One of the leading energy efficient standards in the world is that of the passive house, a concept first established by the Passivhaus Institute in Germany in 1996.
For many people embarking on building their own home, the desire to build a house that is as energy efficient as possible is a top priority. One of the leading energy efficient standards in the world is that of the passive house, a concept first established by the Passivhaus Institute in Germany in 1996.
The design of a passive house focuses on utilising the building’s natural or “passive” heating and cooling systems, such as natural ventilation and the effects of sun and shade rather than installing “active “ systems like central heating or air conditioning. Energy savings of up to 75% can be achieved compared with typical new build homes, rising to 90% when compared with older homes. Not only does a passive house reduce utility costs, it also delivers a greater level of comfort brought about by consistency of temperature and excellent air quality
There are specific performance criteria that must be met for a building to achieve official Passive House certification. These standards are achieved through the application of five basic passive house design principles.
Thermal bridging occurs when heat moves directly between the inside and the outside of a building. This process can account for up to 30% of a building’s heat loss and can happen when heat travels across components such as wall ties, window and door surrounds or at the interfaces of walls, ceilings and roofs. Eliminating thermal bridges is achieved through the use of a variety of building techniques and materials.
Passive homes are amazingly well insulated in order to both prevent heat loss in the colder months and unwanted heat gain in summer. Walls, floors and ceilings are covered in a blanket of high quality insulation, or are even built entirely from highly insulating materials such as wood fibre or hempcrete.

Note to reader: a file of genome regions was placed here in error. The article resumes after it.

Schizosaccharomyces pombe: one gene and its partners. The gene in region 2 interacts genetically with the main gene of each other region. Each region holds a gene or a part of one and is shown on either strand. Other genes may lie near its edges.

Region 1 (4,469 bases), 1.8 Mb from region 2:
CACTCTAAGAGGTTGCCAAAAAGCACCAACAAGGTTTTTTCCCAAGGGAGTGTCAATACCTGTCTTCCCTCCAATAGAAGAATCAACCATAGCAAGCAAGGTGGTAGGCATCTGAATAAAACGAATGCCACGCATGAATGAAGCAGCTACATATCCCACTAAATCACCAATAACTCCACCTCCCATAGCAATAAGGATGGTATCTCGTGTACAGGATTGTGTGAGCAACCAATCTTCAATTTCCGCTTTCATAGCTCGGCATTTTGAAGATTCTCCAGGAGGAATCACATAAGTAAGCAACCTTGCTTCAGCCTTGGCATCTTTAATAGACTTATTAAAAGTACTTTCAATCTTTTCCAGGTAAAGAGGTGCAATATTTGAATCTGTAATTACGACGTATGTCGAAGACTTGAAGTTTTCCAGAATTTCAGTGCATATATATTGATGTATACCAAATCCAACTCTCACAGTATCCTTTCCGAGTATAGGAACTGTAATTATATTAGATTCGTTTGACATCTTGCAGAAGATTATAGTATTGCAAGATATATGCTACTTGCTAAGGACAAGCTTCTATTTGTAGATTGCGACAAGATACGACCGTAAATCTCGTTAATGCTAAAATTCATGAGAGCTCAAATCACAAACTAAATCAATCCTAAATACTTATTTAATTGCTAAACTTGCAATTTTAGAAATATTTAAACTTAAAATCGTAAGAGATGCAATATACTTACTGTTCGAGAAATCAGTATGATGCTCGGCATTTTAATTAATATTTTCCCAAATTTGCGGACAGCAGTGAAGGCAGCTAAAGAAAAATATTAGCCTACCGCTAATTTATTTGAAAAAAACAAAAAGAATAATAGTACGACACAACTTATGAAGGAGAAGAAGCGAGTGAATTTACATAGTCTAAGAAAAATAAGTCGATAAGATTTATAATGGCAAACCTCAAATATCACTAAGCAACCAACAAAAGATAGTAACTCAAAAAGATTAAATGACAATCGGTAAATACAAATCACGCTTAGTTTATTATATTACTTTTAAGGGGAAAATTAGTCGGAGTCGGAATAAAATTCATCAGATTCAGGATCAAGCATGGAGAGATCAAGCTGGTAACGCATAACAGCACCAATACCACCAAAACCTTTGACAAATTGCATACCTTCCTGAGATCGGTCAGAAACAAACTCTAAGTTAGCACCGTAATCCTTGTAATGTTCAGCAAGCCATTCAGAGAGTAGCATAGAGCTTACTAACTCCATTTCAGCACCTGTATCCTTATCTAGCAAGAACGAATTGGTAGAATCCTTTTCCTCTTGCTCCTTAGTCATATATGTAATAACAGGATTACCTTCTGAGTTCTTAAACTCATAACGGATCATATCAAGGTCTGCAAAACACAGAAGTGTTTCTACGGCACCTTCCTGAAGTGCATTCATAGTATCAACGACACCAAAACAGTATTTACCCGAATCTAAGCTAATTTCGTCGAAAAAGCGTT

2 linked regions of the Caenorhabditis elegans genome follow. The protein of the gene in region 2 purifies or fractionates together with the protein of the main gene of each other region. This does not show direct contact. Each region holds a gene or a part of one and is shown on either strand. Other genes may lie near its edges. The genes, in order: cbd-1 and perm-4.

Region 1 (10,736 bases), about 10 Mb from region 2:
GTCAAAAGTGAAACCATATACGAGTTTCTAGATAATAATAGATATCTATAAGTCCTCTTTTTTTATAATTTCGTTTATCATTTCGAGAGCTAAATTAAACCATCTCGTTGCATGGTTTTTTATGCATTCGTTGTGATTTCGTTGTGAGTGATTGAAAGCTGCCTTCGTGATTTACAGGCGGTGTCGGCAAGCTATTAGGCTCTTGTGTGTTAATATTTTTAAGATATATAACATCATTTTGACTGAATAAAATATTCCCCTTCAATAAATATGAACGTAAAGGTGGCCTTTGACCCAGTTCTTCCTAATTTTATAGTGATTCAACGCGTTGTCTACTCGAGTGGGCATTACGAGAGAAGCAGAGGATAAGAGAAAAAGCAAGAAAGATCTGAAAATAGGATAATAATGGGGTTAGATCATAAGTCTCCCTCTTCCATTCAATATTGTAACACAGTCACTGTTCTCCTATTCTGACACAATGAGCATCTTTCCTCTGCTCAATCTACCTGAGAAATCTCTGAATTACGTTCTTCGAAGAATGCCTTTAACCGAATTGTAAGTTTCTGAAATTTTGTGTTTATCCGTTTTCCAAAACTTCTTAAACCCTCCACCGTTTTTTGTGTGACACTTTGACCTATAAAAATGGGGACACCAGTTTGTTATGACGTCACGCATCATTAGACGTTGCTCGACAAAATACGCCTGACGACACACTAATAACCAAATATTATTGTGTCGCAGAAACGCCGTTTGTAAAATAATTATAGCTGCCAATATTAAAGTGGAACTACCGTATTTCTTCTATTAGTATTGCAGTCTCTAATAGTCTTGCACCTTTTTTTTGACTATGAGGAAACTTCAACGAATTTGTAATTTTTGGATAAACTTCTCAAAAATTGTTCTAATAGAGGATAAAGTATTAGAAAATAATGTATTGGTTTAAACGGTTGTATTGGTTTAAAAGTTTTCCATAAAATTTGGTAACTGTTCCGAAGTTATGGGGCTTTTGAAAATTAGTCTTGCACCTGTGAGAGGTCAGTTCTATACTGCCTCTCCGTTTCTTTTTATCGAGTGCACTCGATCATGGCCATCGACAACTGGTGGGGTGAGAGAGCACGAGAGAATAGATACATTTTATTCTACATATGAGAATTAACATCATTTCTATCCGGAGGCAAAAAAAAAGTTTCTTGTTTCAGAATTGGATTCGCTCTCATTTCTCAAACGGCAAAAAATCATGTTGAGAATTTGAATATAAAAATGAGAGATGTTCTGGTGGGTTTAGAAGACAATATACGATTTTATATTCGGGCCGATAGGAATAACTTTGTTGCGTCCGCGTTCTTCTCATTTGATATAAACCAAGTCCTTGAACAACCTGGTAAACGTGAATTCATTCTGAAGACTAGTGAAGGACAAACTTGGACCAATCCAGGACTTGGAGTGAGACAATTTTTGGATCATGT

Air tightness goes hand in hand with insulation to retain the desired level of warmth or coolness in a passive house. By ensuring that every joint is perfectly sealed and there are no gaps in the skin of the house, heat can’t escape or cold air enter in an unplanned manner.
The natural exchange of stale and fresh air that happens in traditional “leaky” houses, is replicated in the air-tight passive house through a heat recovery ventilation system. Twin ventilation ducts pass air between the interior and exterior of the house and at least 75% of the heat of the air being expelled is transferred to the incoming air by means of a heat exchanger. This results in good quality indoor air that is at a comfortable temperate.
Windows are a major source of heat loss and gain. In a passive house, windows will usually be triple-glazed and may have coatings to regulate the level of heat gain depending on their aspect. The materials used for the window frames will also be insulated or non-conducting to further increase performance.
It’s also worth mentioning that it’s a common misconception that passive houses don’t require any source of internal heating. In fact, as long as the space heating energy demand is less than 15kWh per square metre (less than a quarter of the usual 55kWh of a typical new home) most passive homes will use some kind of energy efficient heating system.
These design features come, of course, at some additional cost compared to a conventionally built house. For many people, despite the long-term savings in energy costs, a fully certified passive house might be financially out of reach. However, by compromising on certain aspects of the build, a “near passive” house can still offer impressive reductions in energy consumption.